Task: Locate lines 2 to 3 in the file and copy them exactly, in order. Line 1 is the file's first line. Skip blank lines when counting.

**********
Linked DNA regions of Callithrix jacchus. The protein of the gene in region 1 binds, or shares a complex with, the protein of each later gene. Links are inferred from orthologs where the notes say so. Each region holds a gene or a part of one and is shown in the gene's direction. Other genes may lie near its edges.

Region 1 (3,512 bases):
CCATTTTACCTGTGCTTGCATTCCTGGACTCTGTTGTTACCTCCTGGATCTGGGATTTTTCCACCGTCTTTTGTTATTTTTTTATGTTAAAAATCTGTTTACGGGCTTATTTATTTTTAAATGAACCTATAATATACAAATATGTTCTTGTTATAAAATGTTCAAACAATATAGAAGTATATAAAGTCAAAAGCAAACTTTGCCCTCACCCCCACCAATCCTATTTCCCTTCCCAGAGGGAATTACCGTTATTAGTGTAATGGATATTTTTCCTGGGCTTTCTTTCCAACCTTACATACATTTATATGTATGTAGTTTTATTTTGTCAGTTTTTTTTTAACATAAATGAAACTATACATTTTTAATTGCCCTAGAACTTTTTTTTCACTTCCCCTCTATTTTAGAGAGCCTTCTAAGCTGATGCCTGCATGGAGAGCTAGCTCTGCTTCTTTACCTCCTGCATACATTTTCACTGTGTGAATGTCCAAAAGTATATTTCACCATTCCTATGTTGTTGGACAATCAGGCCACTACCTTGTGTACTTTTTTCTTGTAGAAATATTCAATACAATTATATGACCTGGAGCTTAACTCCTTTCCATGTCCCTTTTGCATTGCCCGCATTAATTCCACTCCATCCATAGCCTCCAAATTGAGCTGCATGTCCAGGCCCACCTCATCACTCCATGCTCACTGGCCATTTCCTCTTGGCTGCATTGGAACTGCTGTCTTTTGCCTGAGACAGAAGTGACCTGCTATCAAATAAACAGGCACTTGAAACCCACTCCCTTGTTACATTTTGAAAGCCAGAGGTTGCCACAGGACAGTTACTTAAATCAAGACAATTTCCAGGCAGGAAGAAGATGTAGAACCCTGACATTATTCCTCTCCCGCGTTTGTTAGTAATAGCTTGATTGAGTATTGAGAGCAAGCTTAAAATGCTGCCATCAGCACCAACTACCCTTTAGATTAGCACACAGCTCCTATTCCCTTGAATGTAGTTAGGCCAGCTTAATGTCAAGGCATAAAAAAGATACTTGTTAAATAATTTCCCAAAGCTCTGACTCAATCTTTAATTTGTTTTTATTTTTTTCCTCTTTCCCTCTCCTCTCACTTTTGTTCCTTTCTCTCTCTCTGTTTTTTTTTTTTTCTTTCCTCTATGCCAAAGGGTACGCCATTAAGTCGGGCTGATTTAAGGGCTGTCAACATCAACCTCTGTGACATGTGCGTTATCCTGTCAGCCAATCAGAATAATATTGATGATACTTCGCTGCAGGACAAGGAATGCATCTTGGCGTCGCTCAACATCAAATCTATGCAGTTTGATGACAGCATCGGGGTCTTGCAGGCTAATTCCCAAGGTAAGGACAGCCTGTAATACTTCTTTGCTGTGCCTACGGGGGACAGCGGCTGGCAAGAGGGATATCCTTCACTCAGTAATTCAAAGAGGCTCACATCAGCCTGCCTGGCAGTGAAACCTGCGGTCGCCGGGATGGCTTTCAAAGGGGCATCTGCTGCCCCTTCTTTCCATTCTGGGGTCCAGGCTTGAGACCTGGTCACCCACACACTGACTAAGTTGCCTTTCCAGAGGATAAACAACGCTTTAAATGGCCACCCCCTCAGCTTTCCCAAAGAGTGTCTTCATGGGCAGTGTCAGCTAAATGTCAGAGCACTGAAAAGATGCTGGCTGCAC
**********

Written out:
Region 1 (3,512 bases):
CCATTTTACCTGTGCTTGCATTCCTGGACTCTGTTGTTACCTCCTGGATCTGGGATTTTTCCACCGTCTTTTGTTATTTTTTTATGTTAAAAATCTGTTTACGGGCTTATTTATTTTTAAATGAACCTATAATATACAAATATGTTCTTGTTATAAAATGTTCAAACAATATAGAAGTATATAAAGTCAAAAGCAAACTTTGCCCTCACCCCCACCAATCCTATTTCCCTTCCCAGAGGGAATTACCGTTATTAGTGTAATGGATATTTTTCCTGGGCTTTCTTTCCAACCTTACATACATTTATATGTATGTAGTTTTATTTTGTCAGTTTTTTTTTAACATAAATGAAACTATACATTTTTAATTGCCCTAGAACTTTTTTTTCACTTCCCCTCTATTTTAGAGAGCCTTCTAAGCTGATGCCTGCATGGAGAGCTAGCTCTGCTTCTTTACCTCCTGCATACATTTTCACTGTGTGAATGTCCAAAAGTATATTTCACCATTCCTATGTTGTTGGACAATCAGGCCACTACCTTGTGTACTTTTTTCTTGTAGAAATATTCAATACAATTATATGACCTGGAGCTTAACTCCTTTCCATGTCCCTTTTGCATTGCCCGCATTAATTCCACTCCATCCATAGCCTCCAAATTGAGCTGCATGTCCAGGCCCACCTCATCACTCCATGCTCACTGGCCATTTCCTCTTGGCTGCATTGGAACTGCTGTCTTTTGCCTGAGACAGAAGTGACCTGCTATCAAATAAACAGGCACTTGAAACCCACTCCCTTGTTACATTTTGAAAGCCAGAGGTTGCCACAGGACAGTTACTTAAATCAAGACAATTTCCAGGCAGGAAGAAGATGTAGAACCCTGACATTATTCCTCTCCCGCGTTTGTTAGTAATAGCTTGATTGAGTATTGAGAGCAAGCTTAAAATGCTGCCATCAGCACCAACTACCCTTTAGATTAGCACACAGCTCCTATTCCCTTGAATGTAGTTAGGCCAGCTTAATGTCAAGGCATAAAAAAGATACTTGTTAAATAATTTCCCAAAGCTCTGACTCAATCTTTAATTTGTTTTTATTTTTTTCCTCTTTCCCTCTCCTCTCACTTTTGTTCCTTTCTCTCTCTCTGTTTTTTTTTTTTTCTTTCCTCTATGCCAAAGGGTACGCCATTAAGTCGGGCTGATTTAAGGGCTGTCAACATCAACCTCTGTGACATGTGCGTTATCCTGTCAGCCAATCAGAATAATATTGATGATACTTCGCTGCAGGACAAGGAATGCATCTTGGCGTCGCTCAACATCAAATCTATGCAGTTTGATGACAGCATCGGGGTCTTGCAGGCTAATTCCCAAGGTAAGGACAGCCTGTAATACTTCTTTGCTGTGCCTACGGGGGACAGCGGCTGGCAAGAGGGATATCCTTCACTCAGTAATTCAAAGAGGCTCACATCAGCCTGCCTGGCAGTGAAACCTGCGGTCGCCGGGATGGCTTTCAAAGGGGCATCTGCTGCCCCTTCTTTCCATTCTGGGGTCCAGGCTTGAGACCTGGTCACCCACACACTGACTAAGTTGCCTTTCCAGAGGATAAACAACGCTTTAAATGGCCACCCCCTCAGCTTTCCCAAAGAGTGTCTTCATGGGCAGTGTCAGCTAAATGTCAGAGCACTGAAAAGATGCTGGCTGCAC